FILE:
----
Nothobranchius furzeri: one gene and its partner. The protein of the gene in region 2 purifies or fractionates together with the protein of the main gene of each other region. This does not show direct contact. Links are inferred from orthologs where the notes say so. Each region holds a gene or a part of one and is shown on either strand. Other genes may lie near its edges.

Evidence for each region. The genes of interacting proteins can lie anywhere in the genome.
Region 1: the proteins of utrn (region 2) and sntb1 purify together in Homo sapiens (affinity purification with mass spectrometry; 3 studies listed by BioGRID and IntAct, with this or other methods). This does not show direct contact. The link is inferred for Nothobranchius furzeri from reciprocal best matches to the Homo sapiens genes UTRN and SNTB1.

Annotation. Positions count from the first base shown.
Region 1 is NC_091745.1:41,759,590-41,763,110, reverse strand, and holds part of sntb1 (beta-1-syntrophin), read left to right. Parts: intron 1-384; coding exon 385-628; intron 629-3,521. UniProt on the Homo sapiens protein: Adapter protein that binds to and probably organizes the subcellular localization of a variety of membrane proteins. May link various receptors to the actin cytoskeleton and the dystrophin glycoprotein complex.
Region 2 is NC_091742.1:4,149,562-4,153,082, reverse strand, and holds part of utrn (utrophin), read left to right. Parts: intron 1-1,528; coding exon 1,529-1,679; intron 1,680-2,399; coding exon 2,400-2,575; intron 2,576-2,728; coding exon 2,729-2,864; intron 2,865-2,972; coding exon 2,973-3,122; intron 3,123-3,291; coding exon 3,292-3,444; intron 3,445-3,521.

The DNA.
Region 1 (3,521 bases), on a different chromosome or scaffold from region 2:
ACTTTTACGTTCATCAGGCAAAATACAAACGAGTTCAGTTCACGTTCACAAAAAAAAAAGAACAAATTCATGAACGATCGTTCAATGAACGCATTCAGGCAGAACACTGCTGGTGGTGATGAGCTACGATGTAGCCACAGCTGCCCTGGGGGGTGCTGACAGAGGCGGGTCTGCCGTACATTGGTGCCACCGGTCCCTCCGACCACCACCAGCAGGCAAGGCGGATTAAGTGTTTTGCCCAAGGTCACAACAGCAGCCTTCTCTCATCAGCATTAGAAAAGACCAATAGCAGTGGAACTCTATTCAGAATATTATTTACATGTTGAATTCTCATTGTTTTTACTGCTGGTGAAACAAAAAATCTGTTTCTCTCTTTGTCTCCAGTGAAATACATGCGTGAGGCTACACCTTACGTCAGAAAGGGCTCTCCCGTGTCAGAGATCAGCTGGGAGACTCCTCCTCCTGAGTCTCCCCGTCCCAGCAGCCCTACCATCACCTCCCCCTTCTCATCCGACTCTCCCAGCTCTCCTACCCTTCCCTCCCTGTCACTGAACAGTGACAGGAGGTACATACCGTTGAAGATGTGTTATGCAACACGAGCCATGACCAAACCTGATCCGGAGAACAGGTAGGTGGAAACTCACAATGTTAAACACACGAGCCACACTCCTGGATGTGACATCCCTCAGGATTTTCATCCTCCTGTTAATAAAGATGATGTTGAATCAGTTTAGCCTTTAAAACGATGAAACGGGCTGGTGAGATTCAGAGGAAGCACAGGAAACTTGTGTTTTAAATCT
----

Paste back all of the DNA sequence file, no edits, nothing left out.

Nothobranchius furzeri: one gene and its partner. The protein of the gene in region 2 purifies or fractionates together with the protein of the main gene of each other region. This does not show direct contact. Links are inferred from orthologs where the notes say so. Each region holds a gene or a part of one and is shown on either strand. Other genes may lie near its edges.

Evidence for each region. The genes of interacting proteins can lie anywhere in the genome.
Region 1: the proteins of utrn (region 2) and sntb1 purify together in Homo sapiens (affinity purification with mass spectrometry; 3 studies listed by BioGRID and IntAct, with this or other methods). This does not show direct contact. The link is inferred for Nothobranchius furzeri from reciprocal best matches to the Homo sapiens genes UTRN and SNTB1.

Annotation. Positions count from the first base shown.
Region 1 is NC_091745.1:41,759,590-41,763,110, reverse strand, and holds part of sntb1 (beta-1-syntrophin), read left to right. Parts: intron 1-384; coding exon 385-628; intron 629-3,521. UniProt on the Homo sapiens protein: Adapter protein that binds to and probably organizes the subcellular localization of a variety of membrane proteins. May link various receptors to the actin cytoskeleton and the dystrophin glycoprotein complex.
Region 2 is NC_091742.1:4,149,562-4,153,082, reverse strand, and holds part of utrn (utrophin), read left to right. Parts: intron 1-1,528; coding exon 1,529-1,679; intron 1,680-2,399; coding exon 2,400-2,575; intron 2,576-2,728; coding exon 2,729-2,864; intron 2,865-2,972; coding exon 2,973-3,122; intron 3,123-3,291; coding exon 3,292-3,444; intron 3,445-3,521.

The DNA.
Region 1 (3,521 bases), on a different chromosome or scaffold from region 2:
ACTTTTACGTTCATCAGGCAAAATACAAACGAGTTCAGTTCACGTTCACAAAAAAAAAAGAACAAATTCATGAACGATCGTTCAATGAACGCATTCAGGCAGAACACTGCTGGTGGTGATGAGCTACGATGTAGCCACAGCTGCCCTGGGGGGTGCTGACAGAGGCGGGTCTGCCGTACATTGGTGCCACCGGTCCCTCCGACCACCACCAGCAGGCAAGGCGGATTAAGTGTTTTGCCCAAGGTCACAACAGCAGCCTTCTCTCATCAGCATTAGAAAAGACCAATAGCAGTGGAACTCTATTCAGAATATTATTTACATGTTGAATTCTCATTGTTTTTACTGCTGGTGAAACAAAAAATCTGTTTCTCTCTTTGTCTCCAGTGAAATACATGCGTGAGGCTACACCTTACGTCAGAAAGGGCTCTCCCGTGTCAGAGATCAGCTGGGAGACTCCTCCTCCTGAGTCTCCCCGTCCCAGCAGCCCTACCATCACCTCCCCCTTCTCATCCGACTCTCCCAGCTCTCCTACCCTTCCCTCCCTGTCACTGAACAGTGACAGGAGGTACATACCGTTGAAGATGTGTTATGCAACACGAGCCATGACCAAACCTGATCCGGAGAACAGGTAGGTGGAAACTCACAATGTTAAACACACGAGCCACACTCCTGGATGTGACATCCCTCAGGATTTTCATCCTCCTGTTAATAAAGATGATGTTGAATCAGTTTAGCCTTTAAAACGATGAAACGGGCTGGTGAGATTCAGAGGAAGCACAGGAAACTTGTGTTTTAAATCT